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Heritage Walk No.5 For Kids

This is a shortened version of the full history Heritage Walk No.5. The walk features the many inns that existed in Redbourn.

Start on the corner of Harpenden Lane and the High Street.

Stand at the side of the road and look up and down the High Street/Dunstable Road.

  1. What do you notice about the road?
  2. Do you know why the road is like it is? (Roman Road - Watling Street)

The older village centre is Church End (the end of the Common near to the M1 motorway). Most of the buildings you will learn about on this walk are there for 2 reasons.

  1. Watling Street for most of history, was the main route out of London.
  2. St Albans Abbey, with its shrine of St Alban was about 4 miles (7 kms) south of Redbourn along this main route.


The map below shows you all the inns that have existed along the High Street. How many are there?

Inns of Redbourn

They did not all exist at the same time. Some have disappeared and others are still there but used for different things.

  1. Look at the names. Which ones do you like?
  2. Are there any strange/unusual names?
  3. Only one shown on the map is still a pub. Do you know which one it is? You will find out later.
  4. Do you know why were there so many?

(1. Pilgrims going to St Alban's shrine. 2. Coaches on the north/south route)

We are going to walk down the High Street. 100 years ago, you would have seen this. Can you see the children on the right? And the dog in the road!!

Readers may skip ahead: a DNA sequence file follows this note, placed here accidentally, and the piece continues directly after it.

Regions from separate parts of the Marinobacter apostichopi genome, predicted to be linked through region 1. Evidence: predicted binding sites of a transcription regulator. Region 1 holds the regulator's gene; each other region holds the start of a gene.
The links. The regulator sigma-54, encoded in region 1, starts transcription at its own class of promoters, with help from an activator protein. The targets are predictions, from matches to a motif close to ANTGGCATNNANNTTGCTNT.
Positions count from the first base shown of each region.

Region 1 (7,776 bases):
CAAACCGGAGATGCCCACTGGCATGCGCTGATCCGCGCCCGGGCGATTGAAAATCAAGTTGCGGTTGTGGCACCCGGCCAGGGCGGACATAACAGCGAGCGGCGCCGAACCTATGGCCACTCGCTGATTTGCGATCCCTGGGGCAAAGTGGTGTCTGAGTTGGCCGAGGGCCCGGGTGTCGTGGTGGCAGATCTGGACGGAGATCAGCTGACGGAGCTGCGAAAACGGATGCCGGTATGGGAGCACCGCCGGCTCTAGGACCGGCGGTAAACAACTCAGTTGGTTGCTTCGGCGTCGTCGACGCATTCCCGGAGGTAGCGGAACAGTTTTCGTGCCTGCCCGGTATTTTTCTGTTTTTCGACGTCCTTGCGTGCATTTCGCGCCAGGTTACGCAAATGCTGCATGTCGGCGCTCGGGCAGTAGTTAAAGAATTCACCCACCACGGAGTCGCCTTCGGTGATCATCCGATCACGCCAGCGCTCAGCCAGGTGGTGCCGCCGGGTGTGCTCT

High Steet East 1900

Continue walking and look to your left. We will look at the old inns but will also look at other buildings with a story to tell. Can you see these houses?

In the photo the clock has been removed for maintenance but can you spot it today? Look to the bottom left of the next photo and you will see a clue as to what was once on this site.

Before that, it was a blacksmiths. Further down the road you will see our first inn.

No. 77 High Street

Using the map above, can you work out which one this is?

The pub in the 1920's

The "Bell and Shears", once "The Red Lion" is over 450 years old. Continue walking down the High Street until you see the Old Post Office.

1. The Old Post Office just before it became the emporium today
2. Post Office in 1914

Look at photo no.2.

  1. The Post Office shared the building with a shop. What was it called? What did it sell?
  2. What is missing outside the Post Office that can be seen in photo no.1?
  3. Can you see the sign that says Post Office?

This building is over 400 years old. If you go round the back you will see two unusual window surrounds that give a clue as to the age of the buiding.

3. The back of the Old Post Office showing the two window surrounds on the right.

Our next building is the 2nd inn.

1. No.71 High Street

Look at the map again.

  1. Which pub was this?
  2. What do we know it as now?
  3. Why does it have a large archway to the side? (For coaches and horses)
No.2 Large archway
3.The space through the archway
4. In early 1900's

Looking at photo no.4, do you notice anything about the windows? How many are there and how many there might have been?

If you had walked through the archway 200 years ago, what buildings do you think you would have found behind the inn? (Stables, barns, workrooms)

This building is over 400 years old. Look at the beams in the archway. It closed as a pub in 1910. It became a home, and then a tea-room (The Copper Kettle) until 1967, then The Country House restaurant until 1991. After that it was an Italian restaurant. Perhaps someone you know will remember these changes.

Carry on walking until you see this building.